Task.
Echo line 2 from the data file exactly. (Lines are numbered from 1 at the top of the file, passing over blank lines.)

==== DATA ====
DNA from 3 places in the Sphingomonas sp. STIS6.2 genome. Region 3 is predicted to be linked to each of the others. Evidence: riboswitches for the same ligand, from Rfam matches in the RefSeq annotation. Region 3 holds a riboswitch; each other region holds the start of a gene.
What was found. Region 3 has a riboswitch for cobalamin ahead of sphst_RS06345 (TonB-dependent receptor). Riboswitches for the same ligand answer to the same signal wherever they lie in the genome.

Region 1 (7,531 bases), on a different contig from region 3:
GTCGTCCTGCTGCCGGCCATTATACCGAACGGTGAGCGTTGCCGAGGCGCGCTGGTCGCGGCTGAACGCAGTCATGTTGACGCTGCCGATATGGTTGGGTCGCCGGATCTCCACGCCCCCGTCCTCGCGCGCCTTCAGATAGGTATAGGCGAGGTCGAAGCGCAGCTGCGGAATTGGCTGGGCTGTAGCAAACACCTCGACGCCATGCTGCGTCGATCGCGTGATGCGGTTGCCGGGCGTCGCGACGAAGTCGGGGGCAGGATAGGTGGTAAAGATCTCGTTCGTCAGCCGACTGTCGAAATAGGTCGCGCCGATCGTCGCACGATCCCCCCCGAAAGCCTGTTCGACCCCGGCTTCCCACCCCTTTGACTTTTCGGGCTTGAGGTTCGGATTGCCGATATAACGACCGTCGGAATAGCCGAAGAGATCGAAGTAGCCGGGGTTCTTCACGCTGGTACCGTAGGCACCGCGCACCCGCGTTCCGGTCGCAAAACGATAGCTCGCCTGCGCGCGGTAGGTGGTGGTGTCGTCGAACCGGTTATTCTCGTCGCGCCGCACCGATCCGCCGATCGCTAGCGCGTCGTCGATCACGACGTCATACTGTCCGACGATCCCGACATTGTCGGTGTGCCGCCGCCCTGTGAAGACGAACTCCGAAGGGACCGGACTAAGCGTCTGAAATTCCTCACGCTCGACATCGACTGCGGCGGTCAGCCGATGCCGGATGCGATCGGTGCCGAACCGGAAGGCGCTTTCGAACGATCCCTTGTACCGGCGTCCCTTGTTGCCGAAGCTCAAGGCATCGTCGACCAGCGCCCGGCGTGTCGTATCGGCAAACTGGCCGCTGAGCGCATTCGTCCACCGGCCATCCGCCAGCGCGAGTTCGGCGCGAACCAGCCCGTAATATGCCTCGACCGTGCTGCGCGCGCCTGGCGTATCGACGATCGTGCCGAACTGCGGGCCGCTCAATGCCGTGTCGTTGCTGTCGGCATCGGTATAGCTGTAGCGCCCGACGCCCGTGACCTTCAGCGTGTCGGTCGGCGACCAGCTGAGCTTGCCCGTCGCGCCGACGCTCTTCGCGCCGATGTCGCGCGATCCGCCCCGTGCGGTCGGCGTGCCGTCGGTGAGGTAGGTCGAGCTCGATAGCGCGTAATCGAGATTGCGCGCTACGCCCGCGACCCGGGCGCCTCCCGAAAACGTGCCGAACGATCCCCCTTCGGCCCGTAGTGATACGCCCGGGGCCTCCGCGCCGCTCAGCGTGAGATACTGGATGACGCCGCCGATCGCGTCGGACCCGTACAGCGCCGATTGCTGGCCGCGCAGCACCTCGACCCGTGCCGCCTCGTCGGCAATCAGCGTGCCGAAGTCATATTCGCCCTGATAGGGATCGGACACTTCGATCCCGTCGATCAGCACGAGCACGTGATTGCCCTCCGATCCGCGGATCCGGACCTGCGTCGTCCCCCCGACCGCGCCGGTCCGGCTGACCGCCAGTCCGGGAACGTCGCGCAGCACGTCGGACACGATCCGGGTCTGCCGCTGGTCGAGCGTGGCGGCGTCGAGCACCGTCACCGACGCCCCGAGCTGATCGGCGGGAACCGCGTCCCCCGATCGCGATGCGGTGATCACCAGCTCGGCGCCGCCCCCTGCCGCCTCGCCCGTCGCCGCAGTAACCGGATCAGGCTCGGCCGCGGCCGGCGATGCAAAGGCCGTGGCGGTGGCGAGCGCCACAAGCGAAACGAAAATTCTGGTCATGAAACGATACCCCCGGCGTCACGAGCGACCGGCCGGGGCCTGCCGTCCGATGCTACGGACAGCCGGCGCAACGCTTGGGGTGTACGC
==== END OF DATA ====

What was found. Region 3 has a riboswitch for cobalamin ahead of sphst_RS06345 (TonB-dependent receptor). Riboswitches for the same ligand answer to the same signal wherever they lie in the genome.